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Seph Rodney reads "Nick and the Candlestick"

California photographer Seph Rodney reads "Nick and the Candlestick" by Sylvia Plath.

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  • SEPH RODNEY:

    I remember very well, that I came home and I was really upset, and it was a date situation. And I wanted to go out with this girl, and I just ended up feeling very bad at the end of it. It just didn't work out the way I wanted it to do.

    I just ended up feeling kind of lonely and bereft, I suppose. I came home and I opened this book and I read some of the poems and, up until that point, I think, my sense of poetry was that it was always a grandiose, for lack of a better term, high fallutin, not very real way of using language.

    And I looked at this stuff, and I could not believe it. It was light-years beyond anything else I had ever read. It was powerful. It was rough. It was bitter. It was caustic. It was, at the same time, really urgent about a need for love.

    I was amazed that, here is a woman who was from a very well- heeled New England existence. And the stuff that she wrote really spoke to me, a man, a Jamaican immigrant. You could hardly get two people in the world more distant in terms of socioeconomic, intellectual, and religious realities.

    But she spoke to me. She spoke to me. She spoke, it seems, directly to my life. And because of that, I have always loved her work. And I think, in some ways, her work was sort of an entree for me into the larger world of art. And I think when I started looking at other poets, and started looking at the world of visual art, it is because of Plath.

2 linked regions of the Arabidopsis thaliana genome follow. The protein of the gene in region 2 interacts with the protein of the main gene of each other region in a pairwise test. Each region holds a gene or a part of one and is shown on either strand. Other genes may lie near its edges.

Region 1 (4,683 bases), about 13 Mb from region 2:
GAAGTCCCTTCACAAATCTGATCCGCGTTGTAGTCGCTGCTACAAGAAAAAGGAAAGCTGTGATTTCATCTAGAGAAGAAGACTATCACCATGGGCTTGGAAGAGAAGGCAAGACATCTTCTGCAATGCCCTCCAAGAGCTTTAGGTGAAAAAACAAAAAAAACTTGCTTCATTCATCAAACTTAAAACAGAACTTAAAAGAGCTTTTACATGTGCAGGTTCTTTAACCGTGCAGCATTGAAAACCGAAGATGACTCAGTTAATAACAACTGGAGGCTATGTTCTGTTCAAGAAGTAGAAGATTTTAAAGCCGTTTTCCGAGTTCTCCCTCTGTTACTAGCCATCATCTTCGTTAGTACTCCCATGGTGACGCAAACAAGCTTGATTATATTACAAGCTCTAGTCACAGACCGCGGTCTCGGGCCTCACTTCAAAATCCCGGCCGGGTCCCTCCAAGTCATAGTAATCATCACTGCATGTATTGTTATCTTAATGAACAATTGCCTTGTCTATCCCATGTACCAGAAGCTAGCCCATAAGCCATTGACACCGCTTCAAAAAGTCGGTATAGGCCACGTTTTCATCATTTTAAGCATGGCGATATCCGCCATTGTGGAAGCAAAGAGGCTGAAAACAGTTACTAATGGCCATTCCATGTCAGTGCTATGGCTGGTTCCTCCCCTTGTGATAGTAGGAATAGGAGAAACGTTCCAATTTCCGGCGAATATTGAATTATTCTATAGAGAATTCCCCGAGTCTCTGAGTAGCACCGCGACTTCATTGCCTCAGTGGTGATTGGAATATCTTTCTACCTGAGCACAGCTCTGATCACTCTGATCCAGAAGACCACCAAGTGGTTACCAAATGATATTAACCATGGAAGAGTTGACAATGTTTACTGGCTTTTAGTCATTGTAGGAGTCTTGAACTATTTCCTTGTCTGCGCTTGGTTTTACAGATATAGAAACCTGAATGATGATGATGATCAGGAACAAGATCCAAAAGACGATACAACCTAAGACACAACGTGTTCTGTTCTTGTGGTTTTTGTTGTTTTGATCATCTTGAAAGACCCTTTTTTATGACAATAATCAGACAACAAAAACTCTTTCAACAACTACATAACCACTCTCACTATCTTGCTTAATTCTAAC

I think that you can have deep, profound, transformative experiences that, in a quiet setting. And, I think, actually the quiet setting. And, I think, of this in terms of my lighting, creating this kind of emotional hush. It's a place where you can… The viewer can come to and gain access to these other places.

    This is "Nick and the Candlestick" by Sylvia Plath.

    I am a miner. The light burns blue. Waxy stalactites Drip and thicken, tears

    The earthen womb

    Exudes from its dead boredom. Black bat airs

    Wrap me, raggy shawls, Cold homicides. They weld to me like plums.

    Old cave of calcium Icicles, old echoer. Even the newts are white,

    Those holy Joes. And the fish, the fish- Christ! They are panes of ice,

    A vice of knives, A piranha Religion, drinking

    Its first communion out of my live toes. The candleGulps and recovers its small altitude,

    Its yellows hearten. O love, how did you get here?O embryo

    Remembering, even in sleep, Your crossed position. The blood blooms clean

    In you, ruby. The pain You wake to is not yours.

    Love, love, I have hung our cave with roses. With soft rugs-

    The last of Victoriana. Let the stars Plummet to their dark address,

    Let the mercuric Atoms that cripple drip Into the terrible well,

    You are the one Solid the spaces lean on, envious. You are the baby in the barn.

  • SEPH RODNEY:

    I love this poem because it's crazy, because it's headlong, it's brutal, it goes all over the place and it does not proceed rationally. The first line is "I am a miner and the light burns blue." You are a miner? At what blue light? What are you talking about? And the last line is like, this gift from the gods.

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